Is that a different mindset from your previous albums?
Yeah, with Expo we were in a jam space, and even with Mount Zoomer, we just kind of played the songs and let them evolve the way they did, but we didn’t really go through and edit them at all. Everyone just threw in what they wanted to play. With Cry Cry Cry, we really thought about it and discussed it and really paid attention to how all the different parts were working and how all the different pieces of the song fit together.
**You recorded Cry Cry Cry with John Goodmanson (Bikini Kill, Sleater-Kinney). What would you say were the largest ways he influenced the sound of the album?
He’s just a really great facilitator for all our directions and where we wanted to go, and really great at melding the process of recording with how we wanted to develop our songs. He was a great sounding board, which is what you need. Making a record is kind of like giving birth; you need a midwife. He was an awesome midwife for this album.
This record has some very straightforward political songs on it, which is something we haven’t seen in its predecessors. Would you say writing and recording this album was a means of catharsis in reaction to the current political climate?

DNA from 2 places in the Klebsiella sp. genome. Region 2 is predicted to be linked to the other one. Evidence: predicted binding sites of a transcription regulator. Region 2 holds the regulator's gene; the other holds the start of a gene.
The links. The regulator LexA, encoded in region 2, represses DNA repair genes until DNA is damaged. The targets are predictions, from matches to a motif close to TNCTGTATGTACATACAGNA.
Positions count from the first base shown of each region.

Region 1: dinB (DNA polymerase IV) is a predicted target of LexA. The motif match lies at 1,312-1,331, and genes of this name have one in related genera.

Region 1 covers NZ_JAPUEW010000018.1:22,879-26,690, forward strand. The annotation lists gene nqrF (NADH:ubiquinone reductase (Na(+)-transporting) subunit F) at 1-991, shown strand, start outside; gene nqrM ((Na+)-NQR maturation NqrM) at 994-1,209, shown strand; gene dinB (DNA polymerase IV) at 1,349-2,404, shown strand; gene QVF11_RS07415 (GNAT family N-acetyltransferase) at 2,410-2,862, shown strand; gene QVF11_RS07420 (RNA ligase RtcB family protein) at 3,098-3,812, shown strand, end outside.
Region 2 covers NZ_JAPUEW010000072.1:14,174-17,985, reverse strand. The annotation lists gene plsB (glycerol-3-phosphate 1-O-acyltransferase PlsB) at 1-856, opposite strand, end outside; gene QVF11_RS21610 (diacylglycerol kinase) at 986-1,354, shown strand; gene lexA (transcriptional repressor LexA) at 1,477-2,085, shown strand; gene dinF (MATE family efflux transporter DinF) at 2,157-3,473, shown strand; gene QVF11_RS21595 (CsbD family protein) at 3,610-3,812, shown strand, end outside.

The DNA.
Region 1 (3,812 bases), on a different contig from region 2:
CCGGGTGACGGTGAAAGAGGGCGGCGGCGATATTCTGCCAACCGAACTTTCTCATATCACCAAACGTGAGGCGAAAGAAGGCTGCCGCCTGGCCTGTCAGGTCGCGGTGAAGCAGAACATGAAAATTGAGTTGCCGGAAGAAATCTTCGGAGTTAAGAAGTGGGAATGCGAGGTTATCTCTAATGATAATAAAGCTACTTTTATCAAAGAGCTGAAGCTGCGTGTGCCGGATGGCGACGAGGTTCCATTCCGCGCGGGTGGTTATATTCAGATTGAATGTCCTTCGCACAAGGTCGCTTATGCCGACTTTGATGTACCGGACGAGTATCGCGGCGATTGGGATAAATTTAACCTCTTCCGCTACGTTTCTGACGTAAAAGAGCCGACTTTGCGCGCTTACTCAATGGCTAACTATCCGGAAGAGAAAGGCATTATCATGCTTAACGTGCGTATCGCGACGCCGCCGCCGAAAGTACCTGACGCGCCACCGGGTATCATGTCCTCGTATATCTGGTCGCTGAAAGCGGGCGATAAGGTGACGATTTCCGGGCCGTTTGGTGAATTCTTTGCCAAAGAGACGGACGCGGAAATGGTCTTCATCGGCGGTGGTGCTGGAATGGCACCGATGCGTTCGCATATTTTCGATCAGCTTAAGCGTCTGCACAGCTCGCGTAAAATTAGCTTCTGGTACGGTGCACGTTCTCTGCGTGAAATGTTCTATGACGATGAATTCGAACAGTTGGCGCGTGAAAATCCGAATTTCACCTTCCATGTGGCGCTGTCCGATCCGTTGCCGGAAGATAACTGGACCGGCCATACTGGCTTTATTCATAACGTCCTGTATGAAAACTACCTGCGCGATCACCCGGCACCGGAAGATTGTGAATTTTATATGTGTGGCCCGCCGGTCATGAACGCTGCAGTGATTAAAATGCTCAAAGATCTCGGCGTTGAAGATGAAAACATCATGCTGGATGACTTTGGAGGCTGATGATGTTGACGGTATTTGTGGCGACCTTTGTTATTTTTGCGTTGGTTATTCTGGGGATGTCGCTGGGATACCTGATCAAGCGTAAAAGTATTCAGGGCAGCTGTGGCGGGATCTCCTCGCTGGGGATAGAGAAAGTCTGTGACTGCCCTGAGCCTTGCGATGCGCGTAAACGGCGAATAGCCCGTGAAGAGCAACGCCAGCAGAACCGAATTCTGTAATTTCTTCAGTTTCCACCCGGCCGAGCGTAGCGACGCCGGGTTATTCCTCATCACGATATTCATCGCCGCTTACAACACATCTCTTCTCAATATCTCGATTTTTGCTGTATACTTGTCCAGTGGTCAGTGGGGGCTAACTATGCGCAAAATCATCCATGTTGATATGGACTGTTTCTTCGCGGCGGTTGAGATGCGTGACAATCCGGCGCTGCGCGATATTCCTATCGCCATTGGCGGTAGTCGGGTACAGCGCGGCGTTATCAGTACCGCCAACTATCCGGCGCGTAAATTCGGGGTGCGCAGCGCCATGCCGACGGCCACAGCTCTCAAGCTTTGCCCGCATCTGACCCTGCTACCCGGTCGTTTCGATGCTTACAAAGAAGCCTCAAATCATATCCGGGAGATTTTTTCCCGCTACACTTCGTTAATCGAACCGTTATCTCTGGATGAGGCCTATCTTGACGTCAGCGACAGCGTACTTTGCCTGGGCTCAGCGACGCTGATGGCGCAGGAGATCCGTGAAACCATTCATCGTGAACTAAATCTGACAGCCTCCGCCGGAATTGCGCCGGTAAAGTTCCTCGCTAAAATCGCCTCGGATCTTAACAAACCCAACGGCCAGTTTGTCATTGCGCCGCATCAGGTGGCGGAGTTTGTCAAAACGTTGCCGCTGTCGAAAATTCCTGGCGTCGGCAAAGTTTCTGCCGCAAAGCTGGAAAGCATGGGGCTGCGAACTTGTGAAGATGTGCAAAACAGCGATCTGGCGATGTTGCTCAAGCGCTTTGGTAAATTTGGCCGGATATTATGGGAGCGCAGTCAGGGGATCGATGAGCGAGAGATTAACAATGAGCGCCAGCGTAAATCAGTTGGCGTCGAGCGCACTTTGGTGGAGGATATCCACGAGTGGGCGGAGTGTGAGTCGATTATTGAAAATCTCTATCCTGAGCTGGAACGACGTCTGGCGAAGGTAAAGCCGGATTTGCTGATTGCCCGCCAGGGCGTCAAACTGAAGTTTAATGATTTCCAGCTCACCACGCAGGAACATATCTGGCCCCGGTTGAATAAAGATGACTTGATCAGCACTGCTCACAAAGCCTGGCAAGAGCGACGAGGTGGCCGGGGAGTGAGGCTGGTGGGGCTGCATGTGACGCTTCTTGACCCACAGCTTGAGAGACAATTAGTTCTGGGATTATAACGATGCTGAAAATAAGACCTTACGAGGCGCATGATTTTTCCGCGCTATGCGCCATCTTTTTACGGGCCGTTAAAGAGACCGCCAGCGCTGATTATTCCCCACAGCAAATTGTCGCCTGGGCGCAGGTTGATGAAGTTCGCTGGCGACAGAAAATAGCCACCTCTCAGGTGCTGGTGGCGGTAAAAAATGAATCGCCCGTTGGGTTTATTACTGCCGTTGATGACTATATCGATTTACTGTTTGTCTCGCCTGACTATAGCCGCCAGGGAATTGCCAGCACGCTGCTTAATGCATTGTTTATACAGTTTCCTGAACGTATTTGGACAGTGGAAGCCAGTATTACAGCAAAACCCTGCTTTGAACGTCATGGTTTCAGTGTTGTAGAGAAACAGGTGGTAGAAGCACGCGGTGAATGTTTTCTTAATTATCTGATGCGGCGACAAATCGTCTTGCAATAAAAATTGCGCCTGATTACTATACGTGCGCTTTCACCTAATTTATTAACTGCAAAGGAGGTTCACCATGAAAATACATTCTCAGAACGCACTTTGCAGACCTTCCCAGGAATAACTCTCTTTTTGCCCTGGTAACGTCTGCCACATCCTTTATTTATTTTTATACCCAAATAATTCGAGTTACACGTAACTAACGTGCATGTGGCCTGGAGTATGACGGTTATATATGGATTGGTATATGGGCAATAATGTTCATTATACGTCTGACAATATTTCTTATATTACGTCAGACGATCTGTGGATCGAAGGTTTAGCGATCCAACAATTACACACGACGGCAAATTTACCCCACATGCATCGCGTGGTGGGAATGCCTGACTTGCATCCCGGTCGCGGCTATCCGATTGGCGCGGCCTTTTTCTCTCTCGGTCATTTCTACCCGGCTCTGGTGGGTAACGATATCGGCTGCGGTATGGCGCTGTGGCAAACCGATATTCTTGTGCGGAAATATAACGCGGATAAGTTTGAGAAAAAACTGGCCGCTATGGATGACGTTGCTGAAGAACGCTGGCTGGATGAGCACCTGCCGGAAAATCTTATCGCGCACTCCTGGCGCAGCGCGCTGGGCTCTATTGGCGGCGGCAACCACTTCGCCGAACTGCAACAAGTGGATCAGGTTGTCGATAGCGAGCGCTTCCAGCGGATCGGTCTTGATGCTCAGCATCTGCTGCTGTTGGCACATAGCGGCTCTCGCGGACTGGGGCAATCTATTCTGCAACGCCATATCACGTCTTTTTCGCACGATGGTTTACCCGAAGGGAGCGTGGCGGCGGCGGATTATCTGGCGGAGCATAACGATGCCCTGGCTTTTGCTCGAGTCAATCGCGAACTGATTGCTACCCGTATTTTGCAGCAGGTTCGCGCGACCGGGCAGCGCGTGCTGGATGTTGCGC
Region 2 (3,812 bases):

We never meant to make it a political album, I just think it was kind of impossible not to make it a political album. We did a lot of the recording in the States over December of 2016, when there was a real heavy feeling in the air, and I think it was just impossible that it wouldn’t creep into the songwriting.
You released EP4 before this album. What made you decide to release that before a new full-length?
When we got back together, we really didn’t want it to be a reunion kind of thing. We wanted to have something new to give to the fans. Instead of just going out and playing the old songs, we wanted to have something fresh, so we ended up doing this little short EP—we just kind of did it ourselves—to get things happening again in the creative sense, and to prove to ourselves that we could get back into it [rather than] doing reunion shows and taking a long time to give our fans new music.
Yeah, there are so many bands capitalizing on reunion tours these days, so it’s good to come out of the gate with new music to prove you’re doing more than that.
Yeah, it was sort of like a commitment to our fans that we’re really into this again.
Spencer has said that the band itself is almost a fifth member of the band—something more, or at least different, than the sum of its parts. Do you agree with that?
Yeah, there’s a crazy chemistry with this band that I’ve never felt with any other band I’ve played in. It’s hard to explain, but everybody knows how to play with each other. It’s almost like a symbiotic relationship, and it’s been like that since the very first day we started playing together. And sometimes it’s frustrating [laughs]. It’s like a wild animal: sometimes you tame it and ride it around, and sometimes it kicks you off. Luckily, right now we’re riding it.
Katrina Nattress is an LA-based freelance writer and bonafide cat lady. Aside from VMP, she writes for Paste, Bandcamp, LA Weekly and Flood.